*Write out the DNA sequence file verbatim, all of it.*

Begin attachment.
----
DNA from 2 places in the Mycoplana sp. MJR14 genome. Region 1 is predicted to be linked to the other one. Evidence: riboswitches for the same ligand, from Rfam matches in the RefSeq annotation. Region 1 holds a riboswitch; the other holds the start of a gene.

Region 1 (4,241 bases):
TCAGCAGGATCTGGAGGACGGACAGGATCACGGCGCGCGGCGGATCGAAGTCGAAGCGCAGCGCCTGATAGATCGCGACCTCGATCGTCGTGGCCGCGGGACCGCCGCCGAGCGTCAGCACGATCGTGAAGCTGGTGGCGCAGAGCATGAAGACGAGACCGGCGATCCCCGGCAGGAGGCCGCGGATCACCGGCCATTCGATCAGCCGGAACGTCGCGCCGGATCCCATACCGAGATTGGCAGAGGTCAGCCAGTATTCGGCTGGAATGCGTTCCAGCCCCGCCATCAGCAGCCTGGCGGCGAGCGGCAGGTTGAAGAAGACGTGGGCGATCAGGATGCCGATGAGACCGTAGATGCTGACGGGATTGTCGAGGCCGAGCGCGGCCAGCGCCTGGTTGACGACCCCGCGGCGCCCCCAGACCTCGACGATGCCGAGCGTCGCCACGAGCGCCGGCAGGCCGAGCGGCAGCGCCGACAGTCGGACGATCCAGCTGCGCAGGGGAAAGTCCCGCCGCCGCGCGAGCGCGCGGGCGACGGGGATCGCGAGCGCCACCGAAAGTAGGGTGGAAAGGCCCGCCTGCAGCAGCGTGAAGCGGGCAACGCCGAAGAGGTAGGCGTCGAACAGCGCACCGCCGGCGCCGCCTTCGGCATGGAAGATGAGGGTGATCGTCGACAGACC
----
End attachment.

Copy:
DNA from 2 places in the Mycoplana sp. MJR14 genome. Region 1 is predicted to be linked to the other one. Evidence: riboswitches for the same ligand, from Rfam matches in the RefSeq annotation. Region 1 holds a riboswitch; the other holds the start of a gene.

Region 1 (4,241 bases):
TCAGCAGGATCTGGAGGACGGACAGGATCACGGCGCGCGGCGGATCGAAGTCGAAGCGCAGCGCCTGATAGATCGCGACCTCGATCGTCGTGGCCGCGGGACCGCCGCCGAGCGTCAGCACGATCGTGAAGCTGGTGGCGCAGAGCATGAAGACGAGACCGGCGATCCCCGGCAGGAGGCCGCGGATCACCGGCCATTCGATCAGCCGGAACGTCGCGCCGGATCCCATACCGAGATTGGCAGAGGTCAGCCAGTATTCGGCTGGAATGCGTTCCAGCCCCGCCATCAGCAGCCTGGCGGCGAGCGGCAGGTTGAAGAAGACGTGGGCGATCAGGATGCCGATGAGACCGTAGATGCTGACGGGATTGTCGAGGCCGAGCGCGGCCAGCGCCTGGTTGACGACCCCGCGGCGCCCCCAGACCTCGACGATGCCGAGCGTCGCCACGAGCGCCGGCAGGCCGAGCGGCAGCGCCGACAGTCGGACGATCCAGCTGCGCAGGGGAAAGTCCCGCCGCCGCGCGAGCGCGCGGGCGACGGGGATCGCGAGCGCCACCGAAAGTAGGGTGGAAAGGCCCGCCTGCAGCAGCGTGAAGCGGGCAACGCCGAAGAGGTAGGCGTCGAACAGCGCACCGCCGGCGCCGCCTTCGGCATGGAAGATGAGGGTGATCGTCGACAGACC